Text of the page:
We often assume that urban areas are home to an impoverished, degraded animal community. But this isn’t always the case. Nearly 4 million people live along the shorelines of Puget Sound in Washington State, but a new study shows that urban shorelines are home to more animal species than less-developed shorelines in the region.
The study, published 13 September in PeerJ, is the first to use environmental DNA to investigate the impact of urbanization on animal diversity.
Environmental DNA, or eDNA, is ubiquitous in the air, soil, and water, released as organisms shed cells and produce waste. It offers an approach to environmental monitoring that is much less time- and labor-intensive than traditional methods.
“We can go out, take a sample of water, and the DNA from thousands of species appears,” says Ryan Kelly, assistant professor of marine and environmental affairs at the University of Washington and the study’s lead author. “This way, we don’t have to decide if we are going to count snails or orcas when we look at environmental impacts. Instead, we can just look at what’s there.”
Kelly and his collaborators from the University of Washington, the University of Oregon, and the Northwest Fisheries Science Center in Seattle collected water from 8 locations around Puget Sound: four in highly urbanized settings, like the outlet of Pipers Creek in Seattle, and four in less-developed areas, such as Shingle Mill Creek on Vashon Island.
They fished from the water all cells larger than bacteria, then sequenced certain bits of DNA from these cells to identify the different creatures present.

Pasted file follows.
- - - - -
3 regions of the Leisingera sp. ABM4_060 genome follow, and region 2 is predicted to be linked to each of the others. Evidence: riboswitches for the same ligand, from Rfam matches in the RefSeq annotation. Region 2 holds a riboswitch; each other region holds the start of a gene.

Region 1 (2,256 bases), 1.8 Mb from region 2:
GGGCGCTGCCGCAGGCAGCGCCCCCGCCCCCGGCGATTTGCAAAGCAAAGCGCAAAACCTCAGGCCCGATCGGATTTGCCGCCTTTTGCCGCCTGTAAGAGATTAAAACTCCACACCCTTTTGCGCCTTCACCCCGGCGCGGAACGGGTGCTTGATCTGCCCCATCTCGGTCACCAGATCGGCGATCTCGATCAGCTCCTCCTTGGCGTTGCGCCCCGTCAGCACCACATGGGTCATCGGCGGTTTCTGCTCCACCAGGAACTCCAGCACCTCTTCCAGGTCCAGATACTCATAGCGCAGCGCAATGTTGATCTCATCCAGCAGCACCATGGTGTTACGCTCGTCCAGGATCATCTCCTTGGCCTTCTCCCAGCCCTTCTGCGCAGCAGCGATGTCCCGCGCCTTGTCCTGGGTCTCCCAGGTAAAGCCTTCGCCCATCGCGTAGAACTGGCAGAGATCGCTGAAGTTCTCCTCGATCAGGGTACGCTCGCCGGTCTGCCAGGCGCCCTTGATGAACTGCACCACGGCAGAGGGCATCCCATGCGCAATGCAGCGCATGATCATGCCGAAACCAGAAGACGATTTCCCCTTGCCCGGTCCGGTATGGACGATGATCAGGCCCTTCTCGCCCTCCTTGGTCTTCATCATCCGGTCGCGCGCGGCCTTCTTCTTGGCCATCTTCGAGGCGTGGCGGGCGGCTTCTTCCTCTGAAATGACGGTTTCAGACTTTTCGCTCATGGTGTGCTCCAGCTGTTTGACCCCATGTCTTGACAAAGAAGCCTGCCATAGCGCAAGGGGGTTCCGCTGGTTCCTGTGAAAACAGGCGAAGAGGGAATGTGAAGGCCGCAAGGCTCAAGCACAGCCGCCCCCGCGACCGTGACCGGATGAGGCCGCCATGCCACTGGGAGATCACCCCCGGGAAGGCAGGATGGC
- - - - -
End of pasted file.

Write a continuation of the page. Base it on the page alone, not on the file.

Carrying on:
The eDNA analysis detected the genetic signatures of 1,664 distinct types of animals living near Puget Sound’s shorelines, including barnacles, eagles, clams and mussels, porpoises, salmon, eagles, and even people.
The four highly urban sites sampled in the study are home to a total of 1,295 different kinds of animals belonging to 116 families, while the less-urban sites harbor 790 creatures from 80 families.
Clams and snails are especially diverse in urban waters, the researchers found. “Clams and other things that live in mud seem to like living near cities, which is really interesting,” Kelly says.
Nutrient inputs from runoff adjacent to developed areas may boost productivity and animal diversity at the urban sites. Or, it could simply be that humans tend to build cities next to areas where lots of these mud-dwelling organisms live.
The increased diversity at urban sites is not due to introduced or invasive species, the researchers say. Urban sites also tend to differ from each other just as much as less-developed sites do, so there’s no generalized “urban” community of marine animals that’s the same everywhere you go.
However, the species makeup is more homogenous within highly urbanized sites than it is within less-urbanized sites, suggesting that development has subtle effects on the species composition and diversity of an ecosystem.
The eDNA method isn’t perfect. It can’t – at least for now – indicate the abundance of a particular species at a given site. And it doesn’t always capture all the species present: in the new study, genetic signatures of some species known to inhabit the study sites were not detected.
Still, the results support the use of eDNA to monitor the subtle effects of development. “It is now possible to use genetic traces in water samples to look at the effects of human activities on ecosystems,” Kelly says. Sometimes, that should allow scientists to identify worrisome trends. Other times, it might lead to a happy surprise.